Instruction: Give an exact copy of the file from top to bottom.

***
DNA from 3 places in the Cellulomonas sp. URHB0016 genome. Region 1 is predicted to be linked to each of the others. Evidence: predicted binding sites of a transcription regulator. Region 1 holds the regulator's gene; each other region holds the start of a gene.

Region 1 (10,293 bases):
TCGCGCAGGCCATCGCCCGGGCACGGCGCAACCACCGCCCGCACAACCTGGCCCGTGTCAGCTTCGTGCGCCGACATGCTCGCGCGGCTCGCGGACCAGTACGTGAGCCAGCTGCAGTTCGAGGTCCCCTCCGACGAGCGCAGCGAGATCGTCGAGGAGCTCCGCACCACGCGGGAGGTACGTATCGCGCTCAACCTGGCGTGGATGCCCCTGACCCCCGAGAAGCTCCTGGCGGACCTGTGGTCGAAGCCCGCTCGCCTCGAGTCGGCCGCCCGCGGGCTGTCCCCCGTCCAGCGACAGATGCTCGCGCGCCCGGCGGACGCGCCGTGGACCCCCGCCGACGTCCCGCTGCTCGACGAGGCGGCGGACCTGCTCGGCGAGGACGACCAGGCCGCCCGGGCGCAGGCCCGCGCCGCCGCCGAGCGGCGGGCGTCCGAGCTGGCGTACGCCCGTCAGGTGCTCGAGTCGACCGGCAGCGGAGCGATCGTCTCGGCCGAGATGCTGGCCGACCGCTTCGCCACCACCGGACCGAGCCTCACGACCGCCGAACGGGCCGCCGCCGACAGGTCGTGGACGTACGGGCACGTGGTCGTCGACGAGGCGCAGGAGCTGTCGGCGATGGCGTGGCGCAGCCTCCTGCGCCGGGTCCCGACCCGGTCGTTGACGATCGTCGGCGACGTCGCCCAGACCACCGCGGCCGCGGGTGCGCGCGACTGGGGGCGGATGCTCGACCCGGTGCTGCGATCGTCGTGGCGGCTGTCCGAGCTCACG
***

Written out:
DNA from 3 places in the Cellulomonas sp. URHB0016 genome. Region 1 is predicted to be linked to each of the others. Evidence: predicted binding sites of a transcription regulator. Region 1 holds the regulator's gene; each other region holds the start of a gene.

Region 1 (10,293 bases):
TCGCGCAGGCCATCGCCCGGGCACGGCGCAACCACCGCCCGCACAACCTGGCCCGTGTCAGCTTCGTGCGCCGACATGCTCGCGCGGCTCGCGGACCAGTACGTGAGCCAGCTGCAGTTCGAGGTCCCCTCCGACGAGCGCAGCGAGATCGTCGAGGAGCTCCGCACCACGCGGGAGGTACGTATCGCGCTCAACCTGGCGTGGATGCCCCTGACCCCCGAGAAGCTCCTGGCGGACCTGTGGTCGAAGCCCGCTCGCCTCGAGTCGGCCGCCCGCGGGCTGTCCCCCGTCCAGCGACAGATGCTCGCGCGCCCGGCGGACGCGCCGTGGACCCCCGCCGACGTCCCGCTGCTCGACGAGGCGGCGGACCTGCTCGGCGAGGACGACCAGGCCGCCCGGGCGCAGGCCCGCGCCGCCGCCGAGCGGCGGGCGTCCGAGCTGGCGTACGCCCGTCAGGTGCTCGAGTCGACCGGCAGCGGAGCGATCGTCTCGGCCGAGATGCTGGCCGACCGCTTCGCCACCACCGGACCGAGCCTCACGACCGCCGAACGGGCCGCCGCCGACAGGTCGTGGACGTACGGGCACGTGGTCGTCGACGAGGCGCAGGAGCTGTCGGCGATGGCGTGGCGCAGCCTCCTGCGCCGGGTCCCGACCCGGTCGTTGACGATCGTCGGCGACGTCGCCCAGACCACCGCGGCCGCGGGTGCGCGCGACTGGGGGCGGATGCTCGACCCGGTGCTGCGATCGTCGTGGCGGCTGTCCGAGCTCACG